Hockey pride on the line at Olympic Games



Someone asked the other day why it matters so much — this sport, this tournament, the Olympic hockey showdown in Vancouver from Feb. 16-28.

Why does it matter?

Because it's hockey. Because it's Canada. Because we've always carried a collective sense of entitlement about the game, combined with a frustration, for decades, of not being able to ice our strongest teams against the very best Soviet teams of the 1960s and '70s.

As a child growing up in the street-hockey haven of Scarborough, I remember fondly the heroic efforts of Father David Bauer's Canadian national amateur teams, with the likes of Terry O'Malley, Fran Huck, Morris Mott, Marshall Johnston and Roger Bourbonnais.

They played their hearts out for the red Maple Leaf, beating out the best of Europe at the 1968 Olympics in Grenoble, France, only to fall 5-0 to the Soviets in the gold-medal game. To be honest, the Canadians hardly got a sniff against a Soviet club that was essentially the same roster Canada would confront four years later in the 1972 Summit Series.

Until that best-on-best showdown in '72, which culminated in Paul Henderson's historic goal, Canadians moaned and groaned as one about what could have been if the International Ice Hockey Federation had allowed professionals into the big international tournaments, especially the Olympics. Imagine a 1968 Canadian Olympic hockey team that included Gordie Howe, Bobby Hull and Bobby Orr.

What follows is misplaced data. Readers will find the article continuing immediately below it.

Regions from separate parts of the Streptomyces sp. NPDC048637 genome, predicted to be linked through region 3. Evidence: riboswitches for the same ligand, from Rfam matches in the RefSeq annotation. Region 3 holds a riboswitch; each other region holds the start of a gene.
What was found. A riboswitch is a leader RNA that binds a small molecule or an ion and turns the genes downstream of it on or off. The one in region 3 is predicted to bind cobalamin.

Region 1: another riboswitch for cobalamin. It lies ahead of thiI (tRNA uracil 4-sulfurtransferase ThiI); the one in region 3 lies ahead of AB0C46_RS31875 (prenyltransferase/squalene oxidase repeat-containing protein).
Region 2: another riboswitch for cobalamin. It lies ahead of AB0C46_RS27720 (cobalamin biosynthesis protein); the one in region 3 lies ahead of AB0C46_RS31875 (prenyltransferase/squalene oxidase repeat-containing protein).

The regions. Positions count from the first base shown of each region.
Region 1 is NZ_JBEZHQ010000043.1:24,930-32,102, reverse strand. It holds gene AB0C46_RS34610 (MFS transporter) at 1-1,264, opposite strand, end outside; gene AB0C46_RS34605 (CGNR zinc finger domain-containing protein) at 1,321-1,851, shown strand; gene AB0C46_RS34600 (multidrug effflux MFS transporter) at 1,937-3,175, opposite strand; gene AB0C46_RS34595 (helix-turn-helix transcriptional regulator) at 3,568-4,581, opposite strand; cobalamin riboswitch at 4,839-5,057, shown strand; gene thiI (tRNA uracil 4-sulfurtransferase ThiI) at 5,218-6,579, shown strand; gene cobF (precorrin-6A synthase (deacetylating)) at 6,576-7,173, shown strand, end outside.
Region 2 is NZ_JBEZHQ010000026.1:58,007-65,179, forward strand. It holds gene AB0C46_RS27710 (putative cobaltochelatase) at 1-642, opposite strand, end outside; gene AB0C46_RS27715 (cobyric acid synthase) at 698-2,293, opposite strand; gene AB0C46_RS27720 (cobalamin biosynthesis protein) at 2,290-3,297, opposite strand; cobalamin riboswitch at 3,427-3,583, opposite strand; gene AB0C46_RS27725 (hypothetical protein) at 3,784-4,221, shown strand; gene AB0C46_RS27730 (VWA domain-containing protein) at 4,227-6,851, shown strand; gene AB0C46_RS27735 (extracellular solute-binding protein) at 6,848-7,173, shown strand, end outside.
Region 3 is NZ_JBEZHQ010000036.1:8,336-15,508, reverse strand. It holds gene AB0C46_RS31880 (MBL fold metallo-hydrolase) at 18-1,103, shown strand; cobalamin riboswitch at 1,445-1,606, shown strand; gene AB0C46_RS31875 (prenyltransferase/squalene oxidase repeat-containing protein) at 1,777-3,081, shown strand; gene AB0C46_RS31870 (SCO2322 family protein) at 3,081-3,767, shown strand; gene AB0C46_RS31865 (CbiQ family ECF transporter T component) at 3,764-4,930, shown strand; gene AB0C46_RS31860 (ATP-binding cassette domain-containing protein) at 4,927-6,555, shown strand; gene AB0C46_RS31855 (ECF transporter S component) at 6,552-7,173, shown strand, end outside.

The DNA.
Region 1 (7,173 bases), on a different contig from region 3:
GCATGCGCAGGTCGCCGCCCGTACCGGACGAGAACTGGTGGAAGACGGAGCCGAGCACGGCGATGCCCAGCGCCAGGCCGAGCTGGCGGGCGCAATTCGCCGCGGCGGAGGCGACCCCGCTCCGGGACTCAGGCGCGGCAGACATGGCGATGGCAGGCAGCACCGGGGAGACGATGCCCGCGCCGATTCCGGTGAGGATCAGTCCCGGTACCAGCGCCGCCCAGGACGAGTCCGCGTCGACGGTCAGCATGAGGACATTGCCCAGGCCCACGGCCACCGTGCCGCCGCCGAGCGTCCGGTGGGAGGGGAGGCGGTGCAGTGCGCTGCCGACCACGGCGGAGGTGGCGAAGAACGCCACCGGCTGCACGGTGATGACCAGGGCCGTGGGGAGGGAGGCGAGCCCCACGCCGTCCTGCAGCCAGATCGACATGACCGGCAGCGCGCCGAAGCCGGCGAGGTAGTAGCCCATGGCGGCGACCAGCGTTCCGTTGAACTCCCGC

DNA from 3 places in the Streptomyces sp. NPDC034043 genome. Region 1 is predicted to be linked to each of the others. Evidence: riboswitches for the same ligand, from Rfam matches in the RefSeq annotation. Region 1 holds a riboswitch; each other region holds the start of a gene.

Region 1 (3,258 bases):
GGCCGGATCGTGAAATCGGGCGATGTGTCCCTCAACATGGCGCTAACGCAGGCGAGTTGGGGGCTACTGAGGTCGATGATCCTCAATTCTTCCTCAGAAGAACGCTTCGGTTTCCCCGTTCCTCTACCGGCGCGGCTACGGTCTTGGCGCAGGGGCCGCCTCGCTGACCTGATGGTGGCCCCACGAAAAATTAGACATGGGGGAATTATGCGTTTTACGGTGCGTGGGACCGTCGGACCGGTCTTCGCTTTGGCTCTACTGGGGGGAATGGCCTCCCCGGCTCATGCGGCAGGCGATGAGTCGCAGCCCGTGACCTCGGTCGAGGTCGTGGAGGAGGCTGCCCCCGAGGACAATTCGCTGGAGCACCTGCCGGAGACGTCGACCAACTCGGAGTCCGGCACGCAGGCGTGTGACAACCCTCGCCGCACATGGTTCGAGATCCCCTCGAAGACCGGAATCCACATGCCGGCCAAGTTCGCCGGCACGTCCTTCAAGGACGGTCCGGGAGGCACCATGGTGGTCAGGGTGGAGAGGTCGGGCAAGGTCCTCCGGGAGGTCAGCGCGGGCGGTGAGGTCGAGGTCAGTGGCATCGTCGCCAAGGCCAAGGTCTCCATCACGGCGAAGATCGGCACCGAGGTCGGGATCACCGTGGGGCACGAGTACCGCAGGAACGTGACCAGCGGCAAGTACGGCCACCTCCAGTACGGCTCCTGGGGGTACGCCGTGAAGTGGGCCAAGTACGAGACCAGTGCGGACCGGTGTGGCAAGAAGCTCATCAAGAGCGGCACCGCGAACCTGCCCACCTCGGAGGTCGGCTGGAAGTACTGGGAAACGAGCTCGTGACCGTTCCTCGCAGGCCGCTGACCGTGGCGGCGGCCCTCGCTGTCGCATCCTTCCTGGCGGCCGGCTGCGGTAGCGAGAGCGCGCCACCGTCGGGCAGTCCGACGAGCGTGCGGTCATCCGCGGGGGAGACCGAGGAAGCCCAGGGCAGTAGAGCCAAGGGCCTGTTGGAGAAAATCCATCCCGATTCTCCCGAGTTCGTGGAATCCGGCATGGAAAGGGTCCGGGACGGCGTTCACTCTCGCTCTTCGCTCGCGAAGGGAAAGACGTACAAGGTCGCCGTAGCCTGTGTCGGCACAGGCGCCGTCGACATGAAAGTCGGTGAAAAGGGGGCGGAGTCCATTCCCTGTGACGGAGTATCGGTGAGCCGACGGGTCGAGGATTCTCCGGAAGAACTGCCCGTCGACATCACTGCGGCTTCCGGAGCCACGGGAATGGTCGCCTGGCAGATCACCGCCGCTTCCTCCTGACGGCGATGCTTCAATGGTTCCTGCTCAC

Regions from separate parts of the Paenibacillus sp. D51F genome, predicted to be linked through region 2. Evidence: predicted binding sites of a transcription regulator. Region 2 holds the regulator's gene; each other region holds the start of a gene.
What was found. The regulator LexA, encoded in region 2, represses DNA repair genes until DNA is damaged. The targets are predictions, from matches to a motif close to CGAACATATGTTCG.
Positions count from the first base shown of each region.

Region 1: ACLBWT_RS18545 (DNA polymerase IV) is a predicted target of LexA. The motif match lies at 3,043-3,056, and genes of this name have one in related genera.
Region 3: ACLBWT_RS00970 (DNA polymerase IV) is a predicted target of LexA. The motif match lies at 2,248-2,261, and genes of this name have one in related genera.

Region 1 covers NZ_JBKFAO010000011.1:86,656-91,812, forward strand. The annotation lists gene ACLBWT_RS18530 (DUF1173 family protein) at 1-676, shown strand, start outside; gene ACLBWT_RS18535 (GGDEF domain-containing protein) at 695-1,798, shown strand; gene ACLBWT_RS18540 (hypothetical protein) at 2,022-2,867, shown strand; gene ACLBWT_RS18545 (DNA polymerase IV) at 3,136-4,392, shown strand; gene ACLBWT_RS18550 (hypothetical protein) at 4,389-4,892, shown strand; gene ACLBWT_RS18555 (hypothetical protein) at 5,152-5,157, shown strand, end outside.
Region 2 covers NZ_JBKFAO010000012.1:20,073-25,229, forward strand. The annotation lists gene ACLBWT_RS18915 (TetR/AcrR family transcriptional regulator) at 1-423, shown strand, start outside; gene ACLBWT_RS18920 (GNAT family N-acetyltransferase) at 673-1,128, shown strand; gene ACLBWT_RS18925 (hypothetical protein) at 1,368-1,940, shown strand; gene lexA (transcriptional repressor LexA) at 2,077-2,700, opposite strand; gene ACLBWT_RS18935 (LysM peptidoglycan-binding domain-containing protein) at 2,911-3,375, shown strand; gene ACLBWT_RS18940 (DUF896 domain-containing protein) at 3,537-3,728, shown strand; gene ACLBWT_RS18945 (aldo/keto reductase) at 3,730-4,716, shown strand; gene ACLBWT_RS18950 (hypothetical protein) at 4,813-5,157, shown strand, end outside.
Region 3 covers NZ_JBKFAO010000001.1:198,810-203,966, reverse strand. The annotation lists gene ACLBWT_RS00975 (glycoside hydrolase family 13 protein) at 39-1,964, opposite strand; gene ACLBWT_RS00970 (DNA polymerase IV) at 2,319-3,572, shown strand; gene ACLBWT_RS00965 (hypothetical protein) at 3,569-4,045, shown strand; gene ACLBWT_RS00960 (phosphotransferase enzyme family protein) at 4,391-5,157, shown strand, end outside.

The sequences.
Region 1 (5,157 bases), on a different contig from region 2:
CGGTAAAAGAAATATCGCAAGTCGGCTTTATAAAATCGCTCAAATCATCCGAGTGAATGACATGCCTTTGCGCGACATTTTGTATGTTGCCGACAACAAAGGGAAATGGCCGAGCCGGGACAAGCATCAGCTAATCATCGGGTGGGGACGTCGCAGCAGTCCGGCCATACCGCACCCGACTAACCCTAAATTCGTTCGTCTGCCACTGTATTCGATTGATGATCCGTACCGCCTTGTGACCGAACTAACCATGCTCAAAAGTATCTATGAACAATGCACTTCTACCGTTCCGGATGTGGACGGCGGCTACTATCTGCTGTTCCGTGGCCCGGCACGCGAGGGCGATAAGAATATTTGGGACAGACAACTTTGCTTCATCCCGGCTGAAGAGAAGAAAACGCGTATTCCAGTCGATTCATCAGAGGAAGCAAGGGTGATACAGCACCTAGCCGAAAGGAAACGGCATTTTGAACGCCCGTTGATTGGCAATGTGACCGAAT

(As a hockey nation, how we despised IIHF chief Bunny Ahearne in those days).

Four years later we learned just how good the Soviets were, narrowly beating them with our best National Hockey League stars (minus Hull, scorned by the NHL for leaping to the World Hockey Association, and kept out of the '72 Summit Series because of hockey politics).

The great summit proved to be Canada's great "teaching moment" as we like to call our opportunities with our children. We learned that some other countries could also play our great game. In a spirit of co-operation that did not exist during the Cold War climate, countries came to share the best teaching programs.

But, while Canada's pros were continuously barred from Olympic competitions, the Soviets had a field day. And by the time the pros did get access, inching in for the 1988 Calgary Olympics, then with full NHL participation and co-operation by the 1998 Nagano Games, the world had done some catching up.

Early on in Olympic hockey tournaments, Canada could send its best amateur teams and win the tournament without breaking a sweat. The Canadians could score goals and then sign autographs between whistles. As recently as 1948, in St. Moritz, Canada had a goals for and against of 57-2, while winning gold.

But from 1964-1992, the Soviets (including a 1992 win as Unified Team) won six of the seven Olympic tournaments. It took a miracle (on ice, so Al Michaels said) in 1980 at Lake Placid to upset the Soviets.